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Bavarian Summer

It seems like only yesterday that Bavaria introduced a completely revamped range of cruising boats, but in fact, the first boats in the Farr-designed Cruiser line, spanning 32 to 55 feet, made their debut nearly three years ago.

It seems like only yesterday that Bavaria introduced a completely revamped range of cruising boats, but in fact, the first boats in the Farr-designed Cruiser line, spanning 32 to 55 feet, made their debut nearly three years ago. This year we’re seeing a makeover of some of those boats, and the introduction of the second offering in the Vision line.

The Vision 42 debuted at the Dusseldorf show in January and was an instant hit, offering nearly as much volume and as many cool features as its 46-foot sister—and at a substantially more enticing price point. It has the same offset companionway and cockpit seating that converts to a double bed. Sail controls are all led aft, and the boat should be easy to sail solo.

The layout belowdecks is tailored for a couple with occasional guests and offers an interesting take on the heads/cabin equation. If you like to sleep well away from the head and its associated activities—as many sailors do—you will love the standard one-head layout with its spacious master cabin and generous stowage forward and won’t object to walking aft to answer the call of nature. If not, you can have your own ensuite heads at the expense of a lot of that storage.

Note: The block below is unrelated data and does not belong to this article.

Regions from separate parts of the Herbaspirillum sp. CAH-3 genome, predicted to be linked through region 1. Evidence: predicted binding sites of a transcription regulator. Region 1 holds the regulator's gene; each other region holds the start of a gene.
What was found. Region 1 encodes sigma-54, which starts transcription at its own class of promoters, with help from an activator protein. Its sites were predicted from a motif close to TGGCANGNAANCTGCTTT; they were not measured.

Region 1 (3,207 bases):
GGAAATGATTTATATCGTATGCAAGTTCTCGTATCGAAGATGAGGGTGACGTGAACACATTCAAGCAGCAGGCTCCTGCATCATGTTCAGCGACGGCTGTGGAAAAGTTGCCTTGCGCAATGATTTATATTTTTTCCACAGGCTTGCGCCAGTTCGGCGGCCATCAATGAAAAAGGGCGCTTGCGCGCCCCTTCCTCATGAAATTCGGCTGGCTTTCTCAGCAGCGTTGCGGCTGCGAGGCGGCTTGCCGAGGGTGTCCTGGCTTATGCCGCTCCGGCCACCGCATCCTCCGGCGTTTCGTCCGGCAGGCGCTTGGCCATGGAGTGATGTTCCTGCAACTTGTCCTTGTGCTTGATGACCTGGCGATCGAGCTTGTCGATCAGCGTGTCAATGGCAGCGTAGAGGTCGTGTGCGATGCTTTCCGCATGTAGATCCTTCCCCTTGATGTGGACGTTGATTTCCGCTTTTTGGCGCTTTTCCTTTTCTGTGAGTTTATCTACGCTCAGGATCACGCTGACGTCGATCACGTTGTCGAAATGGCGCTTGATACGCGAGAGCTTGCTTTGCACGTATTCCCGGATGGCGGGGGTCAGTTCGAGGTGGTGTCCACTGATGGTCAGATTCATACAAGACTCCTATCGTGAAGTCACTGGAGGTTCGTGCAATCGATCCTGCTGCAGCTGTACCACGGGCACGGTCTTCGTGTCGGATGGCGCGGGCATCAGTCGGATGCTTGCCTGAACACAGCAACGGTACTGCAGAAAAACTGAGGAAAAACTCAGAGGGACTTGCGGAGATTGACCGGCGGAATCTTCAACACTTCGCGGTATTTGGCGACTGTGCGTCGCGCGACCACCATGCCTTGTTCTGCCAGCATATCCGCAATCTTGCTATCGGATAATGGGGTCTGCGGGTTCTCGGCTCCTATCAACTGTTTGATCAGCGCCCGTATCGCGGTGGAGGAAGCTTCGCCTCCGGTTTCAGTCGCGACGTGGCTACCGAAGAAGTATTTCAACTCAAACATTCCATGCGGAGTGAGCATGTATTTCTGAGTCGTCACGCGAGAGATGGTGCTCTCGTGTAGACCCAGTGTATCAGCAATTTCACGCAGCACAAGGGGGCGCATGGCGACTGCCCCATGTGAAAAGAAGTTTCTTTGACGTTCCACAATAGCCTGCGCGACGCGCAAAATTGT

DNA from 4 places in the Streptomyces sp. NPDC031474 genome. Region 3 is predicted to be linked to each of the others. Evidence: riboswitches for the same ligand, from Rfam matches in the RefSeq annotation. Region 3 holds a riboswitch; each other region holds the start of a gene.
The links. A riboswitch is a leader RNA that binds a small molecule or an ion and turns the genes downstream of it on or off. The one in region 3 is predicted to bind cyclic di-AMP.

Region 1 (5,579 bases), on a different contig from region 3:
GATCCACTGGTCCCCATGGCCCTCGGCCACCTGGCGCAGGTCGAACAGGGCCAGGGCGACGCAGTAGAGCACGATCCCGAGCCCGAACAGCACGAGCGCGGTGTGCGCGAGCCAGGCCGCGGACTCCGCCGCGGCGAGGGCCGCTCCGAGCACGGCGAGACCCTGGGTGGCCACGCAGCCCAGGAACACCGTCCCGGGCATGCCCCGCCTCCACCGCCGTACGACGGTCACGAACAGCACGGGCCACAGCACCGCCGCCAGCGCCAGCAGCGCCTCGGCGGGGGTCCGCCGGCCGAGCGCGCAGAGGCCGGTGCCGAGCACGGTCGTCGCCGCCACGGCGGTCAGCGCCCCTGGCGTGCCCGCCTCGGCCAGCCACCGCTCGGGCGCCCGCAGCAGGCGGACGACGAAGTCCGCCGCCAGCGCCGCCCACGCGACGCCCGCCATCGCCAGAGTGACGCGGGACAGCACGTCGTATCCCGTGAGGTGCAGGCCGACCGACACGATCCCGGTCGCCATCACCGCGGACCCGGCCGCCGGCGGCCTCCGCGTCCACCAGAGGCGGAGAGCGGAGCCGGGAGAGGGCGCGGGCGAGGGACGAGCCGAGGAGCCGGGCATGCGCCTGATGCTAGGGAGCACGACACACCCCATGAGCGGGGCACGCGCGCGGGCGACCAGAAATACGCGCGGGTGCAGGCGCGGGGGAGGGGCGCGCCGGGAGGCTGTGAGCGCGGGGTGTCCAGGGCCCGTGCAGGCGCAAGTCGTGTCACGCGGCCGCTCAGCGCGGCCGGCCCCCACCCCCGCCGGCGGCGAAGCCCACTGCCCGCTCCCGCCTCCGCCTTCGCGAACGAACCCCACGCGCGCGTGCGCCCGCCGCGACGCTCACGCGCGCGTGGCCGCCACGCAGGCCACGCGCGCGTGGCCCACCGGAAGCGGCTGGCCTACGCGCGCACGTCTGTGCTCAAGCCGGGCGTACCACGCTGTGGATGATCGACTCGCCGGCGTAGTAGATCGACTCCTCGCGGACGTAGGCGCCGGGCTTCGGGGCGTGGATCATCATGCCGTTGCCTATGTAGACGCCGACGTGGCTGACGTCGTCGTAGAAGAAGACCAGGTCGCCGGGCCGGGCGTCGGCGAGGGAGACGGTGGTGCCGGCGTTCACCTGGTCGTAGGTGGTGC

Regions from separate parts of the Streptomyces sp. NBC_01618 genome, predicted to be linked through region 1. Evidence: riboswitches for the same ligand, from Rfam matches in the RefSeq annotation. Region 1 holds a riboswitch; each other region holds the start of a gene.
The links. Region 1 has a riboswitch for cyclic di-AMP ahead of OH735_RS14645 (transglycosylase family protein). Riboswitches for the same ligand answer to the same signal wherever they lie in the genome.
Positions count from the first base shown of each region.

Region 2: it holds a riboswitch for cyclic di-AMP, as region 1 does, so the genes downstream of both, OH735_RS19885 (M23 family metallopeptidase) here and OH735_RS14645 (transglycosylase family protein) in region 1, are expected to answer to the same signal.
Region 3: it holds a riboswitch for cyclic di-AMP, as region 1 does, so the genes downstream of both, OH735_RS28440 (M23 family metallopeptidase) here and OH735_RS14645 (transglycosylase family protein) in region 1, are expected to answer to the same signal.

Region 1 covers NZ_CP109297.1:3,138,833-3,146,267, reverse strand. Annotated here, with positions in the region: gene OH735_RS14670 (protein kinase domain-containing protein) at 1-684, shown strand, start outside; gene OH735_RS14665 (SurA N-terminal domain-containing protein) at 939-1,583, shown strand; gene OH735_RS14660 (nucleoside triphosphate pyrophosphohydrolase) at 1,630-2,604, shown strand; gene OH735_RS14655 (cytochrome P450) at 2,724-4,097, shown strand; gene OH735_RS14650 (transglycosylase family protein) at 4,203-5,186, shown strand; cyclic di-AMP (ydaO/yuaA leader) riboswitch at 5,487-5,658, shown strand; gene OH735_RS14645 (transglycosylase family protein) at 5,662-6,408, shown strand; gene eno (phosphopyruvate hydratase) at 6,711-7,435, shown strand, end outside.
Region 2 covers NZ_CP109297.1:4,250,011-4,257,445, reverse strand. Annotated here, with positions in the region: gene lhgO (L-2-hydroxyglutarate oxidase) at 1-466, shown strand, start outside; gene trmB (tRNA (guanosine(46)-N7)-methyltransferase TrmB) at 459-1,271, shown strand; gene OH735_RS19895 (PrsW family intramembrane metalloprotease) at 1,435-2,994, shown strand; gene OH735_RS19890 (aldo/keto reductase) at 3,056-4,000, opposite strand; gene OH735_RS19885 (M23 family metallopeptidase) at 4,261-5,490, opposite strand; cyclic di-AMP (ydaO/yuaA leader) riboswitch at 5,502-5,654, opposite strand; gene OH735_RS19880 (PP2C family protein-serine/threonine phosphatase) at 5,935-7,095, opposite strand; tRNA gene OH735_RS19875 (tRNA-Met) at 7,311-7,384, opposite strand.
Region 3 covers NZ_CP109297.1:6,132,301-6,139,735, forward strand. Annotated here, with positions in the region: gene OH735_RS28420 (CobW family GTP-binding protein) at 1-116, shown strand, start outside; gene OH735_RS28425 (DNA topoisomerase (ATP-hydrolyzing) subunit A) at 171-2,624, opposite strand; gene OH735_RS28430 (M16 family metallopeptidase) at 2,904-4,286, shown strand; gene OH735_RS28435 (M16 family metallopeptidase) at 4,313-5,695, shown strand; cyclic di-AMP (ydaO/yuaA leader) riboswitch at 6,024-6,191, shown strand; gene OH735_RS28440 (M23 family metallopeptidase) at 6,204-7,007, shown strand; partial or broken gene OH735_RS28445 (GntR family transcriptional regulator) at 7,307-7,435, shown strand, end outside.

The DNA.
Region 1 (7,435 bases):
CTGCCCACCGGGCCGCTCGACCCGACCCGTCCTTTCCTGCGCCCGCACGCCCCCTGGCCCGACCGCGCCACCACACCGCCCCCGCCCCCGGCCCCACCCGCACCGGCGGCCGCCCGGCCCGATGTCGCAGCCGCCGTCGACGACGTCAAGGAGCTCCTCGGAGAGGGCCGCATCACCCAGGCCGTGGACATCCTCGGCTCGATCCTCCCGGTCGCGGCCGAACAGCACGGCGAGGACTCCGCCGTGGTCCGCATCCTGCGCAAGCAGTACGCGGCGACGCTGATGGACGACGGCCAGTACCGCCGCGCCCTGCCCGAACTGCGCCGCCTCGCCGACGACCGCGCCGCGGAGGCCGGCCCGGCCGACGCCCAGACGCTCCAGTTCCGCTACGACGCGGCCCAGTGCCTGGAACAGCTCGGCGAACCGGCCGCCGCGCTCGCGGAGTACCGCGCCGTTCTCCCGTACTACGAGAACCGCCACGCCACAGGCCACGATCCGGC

The proliferation of new cruising catamaran designs continues apace, with boats like the Balance 421 providing yet another intriguing alternative for those looking toward life on two hulls. A collaboration between lifelong cat evangelist, broker and author Phil Berman and Kiwi designer Roger Hill, the 421 is the first in a range of boats that, says Berman, will “strike the ideal balance between comfort at anchor and performance underway.”

This is tough talk, considering that no two boat owners will agree on the most desirable speed/comfort formula, but Hill and Berman have come up with a package that just about anyone would find palatable. They laid out the 421 around the needs of a liveaboard cruising couple; hence the sailplan has a self-tacking jib and the mainsail can be set and reefed from the helm station. A large furling screecher can also be set on a sprit. The boat can be ordered with conventional low-aspect keels or in shoal-draft mode with a single daggerboard in the port hull and mini-keels so that the boat can still be beached. 

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